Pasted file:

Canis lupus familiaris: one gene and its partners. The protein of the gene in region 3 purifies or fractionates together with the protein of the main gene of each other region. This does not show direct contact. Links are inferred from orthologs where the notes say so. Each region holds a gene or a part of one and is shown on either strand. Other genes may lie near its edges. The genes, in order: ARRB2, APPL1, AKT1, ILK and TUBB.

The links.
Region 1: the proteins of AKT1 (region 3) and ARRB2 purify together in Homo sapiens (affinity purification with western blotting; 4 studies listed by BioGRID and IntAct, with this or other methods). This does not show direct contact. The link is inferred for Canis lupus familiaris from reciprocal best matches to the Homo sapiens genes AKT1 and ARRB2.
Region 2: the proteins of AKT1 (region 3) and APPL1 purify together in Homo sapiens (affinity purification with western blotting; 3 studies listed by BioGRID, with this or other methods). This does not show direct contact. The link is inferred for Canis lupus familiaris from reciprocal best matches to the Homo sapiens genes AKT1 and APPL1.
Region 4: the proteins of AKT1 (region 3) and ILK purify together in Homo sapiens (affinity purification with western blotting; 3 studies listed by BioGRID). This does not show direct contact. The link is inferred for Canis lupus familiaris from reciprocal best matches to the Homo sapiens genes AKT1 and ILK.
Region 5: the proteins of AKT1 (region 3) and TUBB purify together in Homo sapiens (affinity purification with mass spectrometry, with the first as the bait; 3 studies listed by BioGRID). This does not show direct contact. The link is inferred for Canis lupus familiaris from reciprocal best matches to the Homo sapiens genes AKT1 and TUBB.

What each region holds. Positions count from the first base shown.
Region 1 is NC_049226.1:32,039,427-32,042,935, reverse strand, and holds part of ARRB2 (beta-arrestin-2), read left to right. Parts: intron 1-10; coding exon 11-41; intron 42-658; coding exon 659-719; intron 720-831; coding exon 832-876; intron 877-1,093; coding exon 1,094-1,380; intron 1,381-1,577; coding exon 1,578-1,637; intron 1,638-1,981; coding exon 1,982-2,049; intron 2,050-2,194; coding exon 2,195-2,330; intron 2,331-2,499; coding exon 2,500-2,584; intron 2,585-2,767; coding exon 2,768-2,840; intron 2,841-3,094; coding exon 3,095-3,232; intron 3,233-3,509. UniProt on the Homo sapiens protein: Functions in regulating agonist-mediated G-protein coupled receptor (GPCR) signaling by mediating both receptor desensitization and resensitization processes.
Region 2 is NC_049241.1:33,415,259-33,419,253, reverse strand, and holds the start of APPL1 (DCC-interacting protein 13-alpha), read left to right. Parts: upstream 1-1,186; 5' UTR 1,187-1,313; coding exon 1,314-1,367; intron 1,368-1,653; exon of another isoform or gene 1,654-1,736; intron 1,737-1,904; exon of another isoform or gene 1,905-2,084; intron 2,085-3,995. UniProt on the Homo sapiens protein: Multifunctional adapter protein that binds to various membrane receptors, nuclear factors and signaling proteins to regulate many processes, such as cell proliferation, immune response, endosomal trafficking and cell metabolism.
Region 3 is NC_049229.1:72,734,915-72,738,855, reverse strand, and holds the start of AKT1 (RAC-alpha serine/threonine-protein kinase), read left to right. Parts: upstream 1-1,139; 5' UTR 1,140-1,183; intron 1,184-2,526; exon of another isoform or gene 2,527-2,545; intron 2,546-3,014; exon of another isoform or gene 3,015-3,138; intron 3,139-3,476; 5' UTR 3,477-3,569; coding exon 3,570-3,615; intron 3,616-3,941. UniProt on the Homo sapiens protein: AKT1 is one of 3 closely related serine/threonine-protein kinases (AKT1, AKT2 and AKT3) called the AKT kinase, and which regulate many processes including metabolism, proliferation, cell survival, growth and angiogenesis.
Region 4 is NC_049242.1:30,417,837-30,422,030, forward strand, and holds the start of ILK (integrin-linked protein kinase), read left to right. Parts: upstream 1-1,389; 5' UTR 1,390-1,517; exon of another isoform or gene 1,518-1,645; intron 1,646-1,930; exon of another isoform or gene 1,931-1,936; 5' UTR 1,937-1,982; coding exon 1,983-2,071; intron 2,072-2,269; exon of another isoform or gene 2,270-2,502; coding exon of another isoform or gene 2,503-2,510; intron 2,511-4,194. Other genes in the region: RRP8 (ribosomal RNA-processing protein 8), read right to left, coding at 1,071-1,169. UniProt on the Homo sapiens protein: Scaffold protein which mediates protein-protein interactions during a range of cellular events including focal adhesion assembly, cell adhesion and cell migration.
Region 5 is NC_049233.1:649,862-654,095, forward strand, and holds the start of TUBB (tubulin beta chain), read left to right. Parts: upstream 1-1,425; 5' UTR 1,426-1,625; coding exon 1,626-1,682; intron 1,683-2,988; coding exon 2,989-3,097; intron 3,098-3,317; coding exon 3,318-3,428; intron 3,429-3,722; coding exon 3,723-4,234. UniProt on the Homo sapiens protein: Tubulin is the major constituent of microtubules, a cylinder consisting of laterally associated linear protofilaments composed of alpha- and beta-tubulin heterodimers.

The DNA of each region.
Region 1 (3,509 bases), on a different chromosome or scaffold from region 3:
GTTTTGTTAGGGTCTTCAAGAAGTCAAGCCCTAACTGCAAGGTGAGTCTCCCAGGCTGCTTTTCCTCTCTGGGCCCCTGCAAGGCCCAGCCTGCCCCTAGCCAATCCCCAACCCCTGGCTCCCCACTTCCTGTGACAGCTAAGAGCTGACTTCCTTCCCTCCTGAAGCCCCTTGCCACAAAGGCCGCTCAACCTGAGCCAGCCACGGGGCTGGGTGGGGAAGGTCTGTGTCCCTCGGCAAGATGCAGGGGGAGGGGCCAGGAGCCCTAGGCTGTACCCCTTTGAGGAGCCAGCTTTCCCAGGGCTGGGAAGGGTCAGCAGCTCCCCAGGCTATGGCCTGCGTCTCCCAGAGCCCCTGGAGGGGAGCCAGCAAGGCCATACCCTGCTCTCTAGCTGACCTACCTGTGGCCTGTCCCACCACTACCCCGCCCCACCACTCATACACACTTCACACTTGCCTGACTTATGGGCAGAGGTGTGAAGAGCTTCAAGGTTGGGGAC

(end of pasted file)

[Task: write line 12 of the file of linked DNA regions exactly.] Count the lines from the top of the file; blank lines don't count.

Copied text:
Region 5 is NC_049233.1:649,862-654,095, forward strand, and holds the start of TUBB (tubulin beta chain), read left to right. Parts: upstream 1-1,425; 5' UTR 1,426-1,625; coding exon 1,626-1,682; intron 1,683-2,988; coding exon 2,989-3,097; intron 3,098-3,317; coding exon 3,318-3,428; intron 3,429-3,722; coding exon 3,723-4,234. UniProt on the Homo sapiens protein: Tubulin is the major constituent of microtubules, a cylinder consisting of laterally associated linear protofilaments composed of alpha- and beta-tubulin heterodimers.